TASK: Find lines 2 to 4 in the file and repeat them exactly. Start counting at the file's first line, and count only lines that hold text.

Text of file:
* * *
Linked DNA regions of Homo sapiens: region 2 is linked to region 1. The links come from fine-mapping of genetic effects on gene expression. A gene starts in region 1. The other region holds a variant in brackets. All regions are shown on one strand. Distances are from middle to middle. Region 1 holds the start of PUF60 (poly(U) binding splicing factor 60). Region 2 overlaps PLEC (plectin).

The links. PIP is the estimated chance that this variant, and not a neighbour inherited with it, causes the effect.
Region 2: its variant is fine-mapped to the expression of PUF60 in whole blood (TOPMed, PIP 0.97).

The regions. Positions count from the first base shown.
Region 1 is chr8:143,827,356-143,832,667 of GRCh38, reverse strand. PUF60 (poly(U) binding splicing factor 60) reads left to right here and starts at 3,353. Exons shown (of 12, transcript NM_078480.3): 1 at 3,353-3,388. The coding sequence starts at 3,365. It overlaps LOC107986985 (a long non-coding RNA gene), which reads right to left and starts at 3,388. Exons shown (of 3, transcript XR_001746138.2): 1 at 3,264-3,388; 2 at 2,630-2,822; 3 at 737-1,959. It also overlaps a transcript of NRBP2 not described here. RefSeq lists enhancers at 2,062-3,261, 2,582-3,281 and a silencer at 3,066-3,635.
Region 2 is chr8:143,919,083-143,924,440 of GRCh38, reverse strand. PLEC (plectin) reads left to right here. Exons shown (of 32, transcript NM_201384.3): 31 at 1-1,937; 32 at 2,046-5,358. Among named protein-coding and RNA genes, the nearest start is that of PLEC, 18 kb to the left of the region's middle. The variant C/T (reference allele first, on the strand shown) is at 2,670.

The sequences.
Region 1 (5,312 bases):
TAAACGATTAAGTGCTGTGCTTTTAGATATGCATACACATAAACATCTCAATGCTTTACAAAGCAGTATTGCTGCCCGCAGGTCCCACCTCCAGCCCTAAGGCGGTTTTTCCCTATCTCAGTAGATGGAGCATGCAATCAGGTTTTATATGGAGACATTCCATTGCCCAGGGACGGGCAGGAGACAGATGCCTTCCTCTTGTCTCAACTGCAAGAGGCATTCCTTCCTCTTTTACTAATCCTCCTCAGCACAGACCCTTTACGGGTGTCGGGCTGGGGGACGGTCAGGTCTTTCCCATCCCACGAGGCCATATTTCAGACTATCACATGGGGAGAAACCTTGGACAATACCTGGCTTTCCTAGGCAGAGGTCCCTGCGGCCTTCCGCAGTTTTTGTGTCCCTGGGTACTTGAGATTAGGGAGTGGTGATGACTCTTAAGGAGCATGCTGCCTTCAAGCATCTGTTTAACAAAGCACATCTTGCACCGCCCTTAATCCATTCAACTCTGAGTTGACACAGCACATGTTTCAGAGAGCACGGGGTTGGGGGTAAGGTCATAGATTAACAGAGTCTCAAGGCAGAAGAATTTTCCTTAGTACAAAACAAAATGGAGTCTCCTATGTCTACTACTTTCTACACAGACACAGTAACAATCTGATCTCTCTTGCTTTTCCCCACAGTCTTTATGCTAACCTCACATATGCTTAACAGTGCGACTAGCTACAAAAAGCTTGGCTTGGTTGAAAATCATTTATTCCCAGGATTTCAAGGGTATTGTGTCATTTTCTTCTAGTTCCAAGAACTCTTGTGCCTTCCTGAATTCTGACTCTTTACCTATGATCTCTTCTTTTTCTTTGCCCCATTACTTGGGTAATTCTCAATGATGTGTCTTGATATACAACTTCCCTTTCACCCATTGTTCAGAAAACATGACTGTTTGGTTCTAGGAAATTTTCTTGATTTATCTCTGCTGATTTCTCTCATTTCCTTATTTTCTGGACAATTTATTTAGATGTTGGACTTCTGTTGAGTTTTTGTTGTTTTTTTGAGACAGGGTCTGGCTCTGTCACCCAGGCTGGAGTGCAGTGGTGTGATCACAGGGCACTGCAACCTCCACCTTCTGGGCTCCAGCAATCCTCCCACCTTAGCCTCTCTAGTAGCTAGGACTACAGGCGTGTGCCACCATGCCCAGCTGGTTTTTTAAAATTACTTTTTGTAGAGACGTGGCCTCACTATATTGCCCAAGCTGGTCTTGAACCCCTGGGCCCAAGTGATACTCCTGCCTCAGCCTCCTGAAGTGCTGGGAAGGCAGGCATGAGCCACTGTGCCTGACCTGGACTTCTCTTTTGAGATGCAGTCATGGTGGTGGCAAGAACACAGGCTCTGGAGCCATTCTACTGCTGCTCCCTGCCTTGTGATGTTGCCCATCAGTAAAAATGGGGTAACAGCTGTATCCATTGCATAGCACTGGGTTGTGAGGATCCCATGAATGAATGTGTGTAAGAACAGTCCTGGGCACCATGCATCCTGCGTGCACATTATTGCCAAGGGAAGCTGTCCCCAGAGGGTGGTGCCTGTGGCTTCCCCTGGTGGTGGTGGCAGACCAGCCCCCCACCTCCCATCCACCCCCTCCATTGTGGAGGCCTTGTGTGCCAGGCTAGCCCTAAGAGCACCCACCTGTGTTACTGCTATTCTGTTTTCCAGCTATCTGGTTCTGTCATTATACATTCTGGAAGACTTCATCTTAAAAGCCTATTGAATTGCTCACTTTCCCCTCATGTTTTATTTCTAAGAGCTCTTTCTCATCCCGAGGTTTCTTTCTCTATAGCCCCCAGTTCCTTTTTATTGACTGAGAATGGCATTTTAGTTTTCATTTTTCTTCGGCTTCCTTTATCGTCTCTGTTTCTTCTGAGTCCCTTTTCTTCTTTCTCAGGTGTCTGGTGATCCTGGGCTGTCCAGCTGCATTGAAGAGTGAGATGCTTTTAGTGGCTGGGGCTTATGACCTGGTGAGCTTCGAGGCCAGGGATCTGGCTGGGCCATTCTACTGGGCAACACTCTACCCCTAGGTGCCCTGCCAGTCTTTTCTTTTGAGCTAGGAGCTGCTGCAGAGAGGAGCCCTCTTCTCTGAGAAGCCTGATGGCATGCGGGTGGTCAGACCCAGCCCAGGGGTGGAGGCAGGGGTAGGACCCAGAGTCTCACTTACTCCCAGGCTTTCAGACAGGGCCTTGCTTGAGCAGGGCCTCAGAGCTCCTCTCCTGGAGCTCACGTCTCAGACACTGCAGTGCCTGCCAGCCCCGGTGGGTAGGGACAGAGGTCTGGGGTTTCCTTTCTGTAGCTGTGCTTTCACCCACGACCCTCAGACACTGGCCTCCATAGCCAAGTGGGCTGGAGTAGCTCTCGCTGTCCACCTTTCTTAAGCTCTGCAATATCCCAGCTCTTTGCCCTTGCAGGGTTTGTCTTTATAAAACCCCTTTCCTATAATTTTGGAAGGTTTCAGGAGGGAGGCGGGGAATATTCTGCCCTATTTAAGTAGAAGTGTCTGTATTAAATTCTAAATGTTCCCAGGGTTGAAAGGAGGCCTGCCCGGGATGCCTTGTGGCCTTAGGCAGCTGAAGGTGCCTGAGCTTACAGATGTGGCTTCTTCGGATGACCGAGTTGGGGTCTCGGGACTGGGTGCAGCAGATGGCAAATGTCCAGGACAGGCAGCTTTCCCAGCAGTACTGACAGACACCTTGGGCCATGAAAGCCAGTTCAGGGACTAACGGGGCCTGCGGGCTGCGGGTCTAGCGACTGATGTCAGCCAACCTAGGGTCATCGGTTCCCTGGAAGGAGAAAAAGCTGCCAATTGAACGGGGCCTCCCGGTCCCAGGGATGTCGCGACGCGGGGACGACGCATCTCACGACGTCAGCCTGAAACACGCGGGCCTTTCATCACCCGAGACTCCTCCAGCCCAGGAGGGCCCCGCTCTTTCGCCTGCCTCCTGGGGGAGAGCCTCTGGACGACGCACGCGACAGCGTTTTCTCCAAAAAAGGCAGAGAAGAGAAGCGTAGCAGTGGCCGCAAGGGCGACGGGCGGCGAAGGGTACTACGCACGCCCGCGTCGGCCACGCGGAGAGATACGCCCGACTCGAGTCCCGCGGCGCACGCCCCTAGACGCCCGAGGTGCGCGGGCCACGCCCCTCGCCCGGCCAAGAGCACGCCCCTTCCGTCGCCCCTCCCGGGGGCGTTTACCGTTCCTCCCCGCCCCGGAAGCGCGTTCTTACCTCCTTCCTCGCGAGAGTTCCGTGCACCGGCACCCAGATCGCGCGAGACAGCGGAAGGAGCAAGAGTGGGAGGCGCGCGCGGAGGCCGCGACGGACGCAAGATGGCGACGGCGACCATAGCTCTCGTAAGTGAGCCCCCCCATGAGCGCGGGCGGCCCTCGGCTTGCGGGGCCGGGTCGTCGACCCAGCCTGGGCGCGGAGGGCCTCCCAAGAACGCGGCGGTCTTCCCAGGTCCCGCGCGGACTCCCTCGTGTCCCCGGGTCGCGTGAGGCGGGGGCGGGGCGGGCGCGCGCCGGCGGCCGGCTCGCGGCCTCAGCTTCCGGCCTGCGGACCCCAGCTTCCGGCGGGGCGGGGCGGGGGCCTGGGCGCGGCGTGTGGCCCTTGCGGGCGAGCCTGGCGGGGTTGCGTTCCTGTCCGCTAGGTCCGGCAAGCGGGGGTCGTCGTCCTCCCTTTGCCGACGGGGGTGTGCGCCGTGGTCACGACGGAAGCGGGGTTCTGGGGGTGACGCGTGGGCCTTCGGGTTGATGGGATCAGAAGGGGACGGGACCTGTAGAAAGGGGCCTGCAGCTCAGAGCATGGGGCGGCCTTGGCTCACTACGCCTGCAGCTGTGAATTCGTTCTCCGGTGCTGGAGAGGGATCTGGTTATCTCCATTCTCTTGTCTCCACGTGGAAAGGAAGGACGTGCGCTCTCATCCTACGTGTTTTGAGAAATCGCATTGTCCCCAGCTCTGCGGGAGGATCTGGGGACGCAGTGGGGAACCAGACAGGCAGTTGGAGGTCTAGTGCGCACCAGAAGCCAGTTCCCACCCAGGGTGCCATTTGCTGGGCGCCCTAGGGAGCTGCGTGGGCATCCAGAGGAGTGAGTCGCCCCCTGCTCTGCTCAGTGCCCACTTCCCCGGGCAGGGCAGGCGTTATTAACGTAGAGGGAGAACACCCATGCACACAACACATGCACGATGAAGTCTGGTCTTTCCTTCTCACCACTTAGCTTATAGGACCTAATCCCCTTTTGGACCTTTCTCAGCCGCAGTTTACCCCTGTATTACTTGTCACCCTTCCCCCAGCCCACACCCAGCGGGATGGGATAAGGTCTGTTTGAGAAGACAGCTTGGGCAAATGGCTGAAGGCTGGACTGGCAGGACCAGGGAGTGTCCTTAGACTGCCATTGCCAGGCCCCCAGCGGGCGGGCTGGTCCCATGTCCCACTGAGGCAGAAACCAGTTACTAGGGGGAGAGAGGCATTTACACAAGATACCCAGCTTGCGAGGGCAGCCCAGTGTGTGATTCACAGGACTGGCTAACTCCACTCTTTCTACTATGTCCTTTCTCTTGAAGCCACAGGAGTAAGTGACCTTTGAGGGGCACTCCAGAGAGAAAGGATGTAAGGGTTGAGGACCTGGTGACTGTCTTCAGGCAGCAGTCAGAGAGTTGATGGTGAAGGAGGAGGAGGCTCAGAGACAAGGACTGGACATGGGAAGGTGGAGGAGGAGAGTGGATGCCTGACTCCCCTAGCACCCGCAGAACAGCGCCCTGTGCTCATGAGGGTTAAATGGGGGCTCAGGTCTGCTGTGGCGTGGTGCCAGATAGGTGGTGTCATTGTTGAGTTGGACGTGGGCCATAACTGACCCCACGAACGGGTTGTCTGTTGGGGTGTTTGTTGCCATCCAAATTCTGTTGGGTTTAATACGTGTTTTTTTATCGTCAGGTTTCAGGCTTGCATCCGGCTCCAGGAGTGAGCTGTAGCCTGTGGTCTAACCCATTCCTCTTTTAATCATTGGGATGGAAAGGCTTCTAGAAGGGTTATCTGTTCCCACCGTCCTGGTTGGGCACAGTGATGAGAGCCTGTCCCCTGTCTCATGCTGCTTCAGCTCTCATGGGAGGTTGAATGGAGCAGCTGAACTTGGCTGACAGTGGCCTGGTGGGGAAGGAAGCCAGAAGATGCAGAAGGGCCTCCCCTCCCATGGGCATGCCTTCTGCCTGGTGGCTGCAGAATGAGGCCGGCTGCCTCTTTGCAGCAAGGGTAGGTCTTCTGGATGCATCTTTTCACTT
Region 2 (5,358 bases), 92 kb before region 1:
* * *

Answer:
The links. PIP is the estimated chance that this variant, and not a neighbour inherited with it, causes the effect.
Region 2: its variant is fine-mapped to the expression of PUF60 in whole blood (TOPMed, PIP 0.97).

The regions. Positions count from the first base shown.